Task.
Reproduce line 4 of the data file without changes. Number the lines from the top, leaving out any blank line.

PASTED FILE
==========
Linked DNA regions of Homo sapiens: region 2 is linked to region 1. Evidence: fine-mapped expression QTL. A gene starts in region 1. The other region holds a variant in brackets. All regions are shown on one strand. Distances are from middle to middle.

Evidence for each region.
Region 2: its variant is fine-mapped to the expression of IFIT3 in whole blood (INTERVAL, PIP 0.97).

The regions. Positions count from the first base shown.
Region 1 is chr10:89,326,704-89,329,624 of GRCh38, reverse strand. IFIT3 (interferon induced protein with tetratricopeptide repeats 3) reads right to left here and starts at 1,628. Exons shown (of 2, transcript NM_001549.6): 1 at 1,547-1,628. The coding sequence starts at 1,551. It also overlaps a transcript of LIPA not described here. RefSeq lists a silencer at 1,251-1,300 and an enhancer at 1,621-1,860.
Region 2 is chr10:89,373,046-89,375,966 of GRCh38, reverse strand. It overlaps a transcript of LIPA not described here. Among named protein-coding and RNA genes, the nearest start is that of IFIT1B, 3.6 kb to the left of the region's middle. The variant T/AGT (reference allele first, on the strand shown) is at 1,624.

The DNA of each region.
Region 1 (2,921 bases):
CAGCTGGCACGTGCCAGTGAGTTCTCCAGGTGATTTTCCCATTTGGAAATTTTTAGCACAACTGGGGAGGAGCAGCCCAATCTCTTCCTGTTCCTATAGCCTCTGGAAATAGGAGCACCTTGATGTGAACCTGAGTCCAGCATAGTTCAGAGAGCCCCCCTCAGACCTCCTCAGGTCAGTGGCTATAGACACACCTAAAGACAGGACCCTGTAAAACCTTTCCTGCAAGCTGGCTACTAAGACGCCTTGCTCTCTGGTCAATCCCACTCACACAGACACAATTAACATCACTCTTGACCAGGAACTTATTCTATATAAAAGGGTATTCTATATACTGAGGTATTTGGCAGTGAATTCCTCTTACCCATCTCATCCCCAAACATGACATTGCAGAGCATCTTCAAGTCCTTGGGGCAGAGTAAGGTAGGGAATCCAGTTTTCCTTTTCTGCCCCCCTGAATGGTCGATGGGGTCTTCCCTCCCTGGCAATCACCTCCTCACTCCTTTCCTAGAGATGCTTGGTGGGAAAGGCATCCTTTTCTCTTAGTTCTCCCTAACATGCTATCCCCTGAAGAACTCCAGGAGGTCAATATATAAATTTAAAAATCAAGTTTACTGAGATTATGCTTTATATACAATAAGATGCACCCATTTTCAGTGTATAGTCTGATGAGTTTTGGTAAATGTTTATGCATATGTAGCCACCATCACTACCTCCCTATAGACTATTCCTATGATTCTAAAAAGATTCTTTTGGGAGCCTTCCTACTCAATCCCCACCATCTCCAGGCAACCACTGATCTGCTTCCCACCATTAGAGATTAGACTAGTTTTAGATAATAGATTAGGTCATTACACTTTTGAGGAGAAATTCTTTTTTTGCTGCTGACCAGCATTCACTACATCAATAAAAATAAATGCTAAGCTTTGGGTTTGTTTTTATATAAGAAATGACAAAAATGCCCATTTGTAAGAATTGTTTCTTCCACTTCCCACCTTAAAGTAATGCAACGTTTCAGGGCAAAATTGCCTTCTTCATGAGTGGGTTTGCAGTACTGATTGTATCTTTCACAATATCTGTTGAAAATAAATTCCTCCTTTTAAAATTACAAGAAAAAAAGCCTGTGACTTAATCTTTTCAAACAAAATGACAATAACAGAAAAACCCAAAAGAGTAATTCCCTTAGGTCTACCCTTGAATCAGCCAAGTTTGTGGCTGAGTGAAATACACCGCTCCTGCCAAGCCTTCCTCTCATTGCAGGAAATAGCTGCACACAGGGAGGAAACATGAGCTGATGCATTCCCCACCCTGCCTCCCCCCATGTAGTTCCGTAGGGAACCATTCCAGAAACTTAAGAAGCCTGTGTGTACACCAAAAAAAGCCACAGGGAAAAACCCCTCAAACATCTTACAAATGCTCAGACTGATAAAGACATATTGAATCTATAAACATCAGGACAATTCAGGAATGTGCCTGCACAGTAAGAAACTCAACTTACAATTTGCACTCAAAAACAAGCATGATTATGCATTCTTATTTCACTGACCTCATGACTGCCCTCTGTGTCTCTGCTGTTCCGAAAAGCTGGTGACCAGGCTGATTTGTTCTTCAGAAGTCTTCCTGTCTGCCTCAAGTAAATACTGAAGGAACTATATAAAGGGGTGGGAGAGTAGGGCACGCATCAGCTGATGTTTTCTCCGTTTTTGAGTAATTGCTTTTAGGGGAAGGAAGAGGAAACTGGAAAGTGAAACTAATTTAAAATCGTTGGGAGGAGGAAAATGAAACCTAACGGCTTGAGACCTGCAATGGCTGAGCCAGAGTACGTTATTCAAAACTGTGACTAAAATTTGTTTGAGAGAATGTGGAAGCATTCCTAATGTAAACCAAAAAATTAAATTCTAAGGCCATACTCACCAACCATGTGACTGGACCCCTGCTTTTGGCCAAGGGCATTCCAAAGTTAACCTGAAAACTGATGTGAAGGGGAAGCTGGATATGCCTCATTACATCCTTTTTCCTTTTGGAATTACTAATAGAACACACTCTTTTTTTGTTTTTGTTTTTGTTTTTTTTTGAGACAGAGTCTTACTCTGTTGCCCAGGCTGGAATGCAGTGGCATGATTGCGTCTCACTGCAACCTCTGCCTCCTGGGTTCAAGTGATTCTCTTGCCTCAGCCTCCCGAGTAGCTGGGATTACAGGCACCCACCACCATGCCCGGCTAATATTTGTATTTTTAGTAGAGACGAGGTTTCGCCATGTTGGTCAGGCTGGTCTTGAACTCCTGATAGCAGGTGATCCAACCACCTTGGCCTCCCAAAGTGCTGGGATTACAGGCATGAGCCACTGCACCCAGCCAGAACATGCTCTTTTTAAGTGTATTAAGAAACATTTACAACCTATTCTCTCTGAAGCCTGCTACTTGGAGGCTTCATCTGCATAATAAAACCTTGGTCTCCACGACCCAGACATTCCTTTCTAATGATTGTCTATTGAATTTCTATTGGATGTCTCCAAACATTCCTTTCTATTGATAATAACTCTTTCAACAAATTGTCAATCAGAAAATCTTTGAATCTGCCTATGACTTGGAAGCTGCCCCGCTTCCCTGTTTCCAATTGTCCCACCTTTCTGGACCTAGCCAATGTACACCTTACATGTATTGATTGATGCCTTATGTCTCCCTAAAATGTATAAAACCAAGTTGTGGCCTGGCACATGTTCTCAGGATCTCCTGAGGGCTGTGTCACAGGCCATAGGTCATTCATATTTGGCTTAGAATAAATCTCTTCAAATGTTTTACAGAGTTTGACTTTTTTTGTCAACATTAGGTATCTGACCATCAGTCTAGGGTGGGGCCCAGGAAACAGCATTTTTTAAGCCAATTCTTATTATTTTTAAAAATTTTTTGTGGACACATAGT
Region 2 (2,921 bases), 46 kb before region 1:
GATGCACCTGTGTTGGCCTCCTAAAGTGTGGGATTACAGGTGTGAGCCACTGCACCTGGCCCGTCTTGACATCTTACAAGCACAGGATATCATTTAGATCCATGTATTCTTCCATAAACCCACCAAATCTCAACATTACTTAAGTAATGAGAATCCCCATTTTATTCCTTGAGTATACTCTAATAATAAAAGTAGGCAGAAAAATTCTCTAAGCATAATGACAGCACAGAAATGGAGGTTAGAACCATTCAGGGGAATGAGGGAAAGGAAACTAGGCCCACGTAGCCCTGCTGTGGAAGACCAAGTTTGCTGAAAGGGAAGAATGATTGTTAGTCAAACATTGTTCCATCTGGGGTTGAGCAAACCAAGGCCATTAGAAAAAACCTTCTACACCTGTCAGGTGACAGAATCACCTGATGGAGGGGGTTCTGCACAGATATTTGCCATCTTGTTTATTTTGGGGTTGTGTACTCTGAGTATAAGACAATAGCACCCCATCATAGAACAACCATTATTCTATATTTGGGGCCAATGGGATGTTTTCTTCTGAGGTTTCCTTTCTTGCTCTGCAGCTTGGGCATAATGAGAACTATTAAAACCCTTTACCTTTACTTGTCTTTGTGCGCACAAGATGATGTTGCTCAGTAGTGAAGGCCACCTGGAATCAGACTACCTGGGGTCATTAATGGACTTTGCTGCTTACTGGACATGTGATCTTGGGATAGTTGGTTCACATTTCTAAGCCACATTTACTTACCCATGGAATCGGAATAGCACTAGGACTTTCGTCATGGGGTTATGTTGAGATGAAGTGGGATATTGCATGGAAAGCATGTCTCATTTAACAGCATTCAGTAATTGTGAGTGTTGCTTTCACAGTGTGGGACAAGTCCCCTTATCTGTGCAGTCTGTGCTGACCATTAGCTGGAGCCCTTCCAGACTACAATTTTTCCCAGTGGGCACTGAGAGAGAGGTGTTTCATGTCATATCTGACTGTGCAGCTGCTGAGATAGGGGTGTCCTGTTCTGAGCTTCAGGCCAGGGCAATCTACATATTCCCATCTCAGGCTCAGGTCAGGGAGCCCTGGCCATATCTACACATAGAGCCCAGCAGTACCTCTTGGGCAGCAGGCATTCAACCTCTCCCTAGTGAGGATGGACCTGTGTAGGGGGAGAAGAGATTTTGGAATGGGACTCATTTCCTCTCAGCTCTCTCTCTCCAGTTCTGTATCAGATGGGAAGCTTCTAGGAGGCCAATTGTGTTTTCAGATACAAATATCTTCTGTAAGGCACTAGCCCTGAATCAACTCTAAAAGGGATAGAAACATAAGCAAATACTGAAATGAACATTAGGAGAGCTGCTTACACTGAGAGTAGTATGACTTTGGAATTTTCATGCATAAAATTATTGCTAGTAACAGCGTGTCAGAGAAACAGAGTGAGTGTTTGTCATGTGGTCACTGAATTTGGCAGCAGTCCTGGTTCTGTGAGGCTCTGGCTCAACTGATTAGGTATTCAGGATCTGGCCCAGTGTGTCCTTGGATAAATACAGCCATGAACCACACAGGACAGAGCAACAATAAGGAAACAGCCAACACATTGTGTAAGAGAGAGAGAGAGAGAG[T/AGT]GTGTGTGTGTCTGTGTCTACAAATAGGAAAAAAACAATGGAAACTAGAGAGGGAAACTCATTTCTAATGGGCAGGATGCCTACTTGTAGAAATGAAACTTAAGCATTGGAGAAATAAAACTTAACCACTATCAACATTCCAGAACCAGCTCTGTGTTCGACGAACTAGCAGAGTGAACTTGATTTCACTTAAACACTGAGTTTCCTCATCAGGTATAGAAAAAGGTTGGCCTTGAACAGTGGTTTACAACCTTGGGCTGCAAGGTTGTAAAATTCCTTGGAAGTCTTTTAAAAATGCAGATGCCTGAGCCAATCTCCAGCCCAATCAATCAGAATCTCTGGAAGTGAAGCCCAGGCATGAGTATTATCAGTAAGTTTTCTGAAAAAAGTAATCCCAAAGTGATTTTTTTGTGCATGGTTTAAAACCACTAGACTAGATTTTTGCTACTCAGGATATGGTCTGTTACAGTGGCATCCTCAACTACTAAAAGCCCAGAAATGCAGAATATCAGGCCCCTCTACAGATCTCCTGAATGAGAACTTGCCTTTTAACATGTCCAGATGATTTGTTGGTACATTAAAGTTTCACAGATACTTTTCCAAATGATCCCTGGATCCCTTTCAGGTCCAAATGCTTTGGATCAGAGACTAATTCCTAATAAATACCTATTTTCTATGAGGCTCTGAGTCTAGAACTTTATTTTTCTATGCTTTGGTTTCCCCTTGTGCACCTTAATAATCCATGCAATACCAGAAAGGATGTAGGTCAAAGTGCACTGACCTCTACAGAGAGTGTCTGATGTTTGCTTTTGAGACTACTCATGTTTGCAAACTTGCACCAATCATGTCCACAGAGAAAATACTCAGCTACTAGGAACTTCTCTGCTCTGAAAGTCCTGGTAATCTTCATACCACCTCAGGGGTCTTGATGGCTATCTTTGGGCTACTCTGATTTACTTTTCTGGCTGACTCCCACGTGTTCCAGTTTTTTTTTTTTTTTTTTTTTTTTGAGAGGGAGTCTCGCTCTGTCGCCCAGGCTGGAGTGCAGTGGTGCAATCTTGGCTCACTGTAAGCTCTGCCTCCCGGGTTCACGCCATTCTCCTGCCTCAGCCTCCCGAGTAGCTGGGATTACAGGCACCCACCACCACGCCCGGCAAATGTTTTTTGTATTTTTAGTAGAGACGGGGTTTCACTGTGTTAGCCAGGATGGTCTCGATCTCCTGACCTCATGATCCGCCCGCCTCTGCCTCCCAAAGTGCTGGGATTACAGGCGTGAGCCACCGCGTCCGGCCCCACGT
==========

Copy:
The regions. Positions count from the first base shown.